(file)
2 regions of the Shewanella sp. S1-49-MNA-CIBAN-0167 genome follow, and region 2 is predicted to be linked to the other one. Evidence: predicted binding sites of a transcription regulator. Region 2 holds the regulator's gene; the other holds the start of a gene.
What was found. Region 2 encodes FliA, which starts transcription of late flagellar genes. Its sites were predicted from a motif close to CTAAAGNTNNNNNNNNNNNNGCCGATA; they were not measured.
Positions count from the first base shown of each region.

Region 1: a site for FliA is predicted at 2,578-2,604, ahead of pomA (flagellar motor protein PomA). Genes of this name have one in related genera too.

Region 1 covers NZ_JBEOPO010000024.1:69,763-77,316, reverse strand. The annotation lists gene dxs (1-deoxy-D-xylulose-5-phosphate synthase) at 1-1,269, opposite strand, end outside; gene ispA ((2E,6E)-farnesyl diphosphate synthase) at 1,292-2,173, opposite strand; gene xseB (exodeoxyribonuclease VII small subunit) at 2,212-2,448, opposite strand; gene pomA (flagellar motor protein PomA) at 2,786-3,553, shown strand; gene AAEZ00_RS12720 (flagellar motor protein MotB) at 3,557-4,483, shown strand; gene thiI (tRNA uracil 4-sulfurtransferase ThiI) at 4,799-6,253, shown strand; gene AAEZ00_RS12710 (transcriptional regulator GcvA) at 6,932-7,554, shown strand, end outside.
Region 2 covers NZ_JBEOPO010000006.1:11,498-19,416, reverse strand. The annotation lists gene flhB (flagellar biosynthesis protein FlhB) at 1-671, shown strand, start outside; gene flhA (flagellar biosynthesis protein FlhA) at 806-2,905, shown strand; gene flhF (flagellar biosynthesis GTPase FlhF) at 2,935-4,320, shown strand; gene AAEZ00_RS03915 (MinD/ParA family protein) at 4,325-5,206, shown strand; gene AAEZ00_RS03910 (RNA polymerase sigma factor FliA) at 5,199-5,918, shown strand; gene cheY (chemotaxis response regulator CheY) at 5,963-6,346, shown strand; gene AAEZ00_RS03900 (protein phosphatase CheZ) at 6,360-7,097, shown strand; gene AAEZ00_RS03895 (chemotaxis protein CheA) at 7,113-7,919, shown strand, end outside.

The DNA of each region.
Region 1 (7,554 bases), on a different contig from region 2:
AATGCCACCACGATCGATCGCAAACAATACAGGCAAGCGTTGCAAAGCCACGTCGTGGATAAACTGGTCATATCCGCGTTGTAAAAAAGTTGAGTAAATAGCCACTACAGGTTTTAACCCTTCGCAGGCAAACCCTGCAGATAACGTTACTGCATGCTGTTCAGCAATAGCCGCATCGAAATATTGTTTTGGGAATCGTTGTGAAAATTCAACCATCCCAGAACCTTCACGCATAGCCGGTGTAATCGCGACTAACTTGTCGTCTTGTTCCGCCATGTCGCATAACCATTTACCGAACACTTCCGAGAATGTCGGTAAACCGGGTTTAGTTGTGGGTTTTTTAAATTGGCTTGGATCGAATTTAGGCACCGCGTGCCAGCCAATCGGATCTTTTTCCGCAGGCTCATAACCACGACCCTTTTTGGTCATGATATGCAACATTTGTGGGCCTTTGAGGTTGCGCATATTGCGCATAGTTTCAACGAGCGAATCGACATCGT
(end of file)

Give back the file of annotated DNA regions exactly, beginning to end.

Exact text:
2 regions of the Shewanella sp. S1-49-MNA-CIBAN-0167 genome follow, and region 2 is predicted to be linked to the other one. Evidence: predicted binding sites of a transcription regulator. Region 2 holds the regulator's gene; the other holds the start of a gene.
What was found. Region 2 encodes FliA, which starts transcription of late flagellar genes. Its sites were predicted from a motif close to CTAAAGNTNNNNNNNNNNNNGCCGATA; they were not measured.
Positions count from the first base shown of each region.

Region 1: a site for FliA is predicted at 2,578-2,604, ahead of pomA (flagellar motor protein PomA). Genes of this name have one in related genera too.

Region 1 covers NZ_JBEOPO010000024.1:69,763-77,316, reverse strand. The annotation lists gene dxs (1-deoxy-D-xylulose-5-phosphate synthase) at 1-1,269, opposite strand, end outside; gene ispA ((2E,6E)-farnesyl diphosphate synthase) at 1,292-2,173, opposite strand; gene xseB (exodeoxyribonuclease VII small subunit) at 2,212-2,448, opposite strand; gene pomA (flagellar motor protein PomA) at 2,786-3,553, shown strand; gene AAEZ00_RS12720 (flagellar motor protein MotB) at 3,557-4,483, shown strand; gene thiI (tRNA uracil 4-sulfurtransferase ThiI) at 4,799-6,253, shown strand; gene AAEZ00_RS12710 (transcriptional regulator GcvA) at 6,932-7,554, shown strand, end outside.
Region 2 covers NZ_JBEOPO010000006.1:11,498-19,416, reverse strand. The annotation lists gene flhB (flagellar biosynthesis protein FlhB) at 1-671, shown strand, start outside; gene flhA (flagellar biosynthesis protein FlhA) at 806-2,905, shown strand; gene flhF (flagellar biosynthesis GTPase FlhF) at 2,935-4,320, shown strand; gene AAEZ00_RS03915 (MinD/ParA family protein) at 4,325-5,206, shown strand; gene AAEZ00_RS03910 (RNA polymerase sigma factor FliA) at 5,199-5,918, shown strand; gene cheY (chemotaxis response regulator CheY) at 5,963-6,346, shown strand; gene AAEZ00_RS03900 (protein phosphatase CheZ) at 6,360-7,097, shown strand; gene AAEZ00_RS03895 (chemotaxis protein CheA) at 7,113-7,919, shown strand, end outside.

The DNA of each region.
Region 1 (7,554 bases), on a different contig from region 2:
AATGCCACCACGATCGATCGCAAACAATACAGGCAAGCGTTGCAAAGCCACGTCGTGGATAAACTGGTCATATCCGCGTTGTAAAAAAGTTGAGTAAATAGCCACTACAGGTTTTAACCCTTCGCAGGCAAACCCTGCAGATAACGTTACTGCATGCTGTTCAGCAATAGCCGCATCGAAATATTGTTTTGGGAATCGTTGTGAAAATTCAACCATCCCAGAACCTTCACGCATAGCCGGTGTAATCGCGACTAACTTGTCGTCTTGTTCCGCCATGTCGCATAACCATTTACCGAACACTTCCGAGAATGTCGGTAAACCGGGTTTAGTTGTGGGTTTTTTAAATTGGCTTGGATCGAATTTAGGCACCGCGTGCCAGCCAATCGGATCTTTTTCCGCAGGCTCATAACCACGACCCTTTTTGGTCATGATATGCAACATTTGTGGGCCTTTGAGGTTGCGCATATTGCGCATAGTTTCAACGAGCGAATCGACATCGT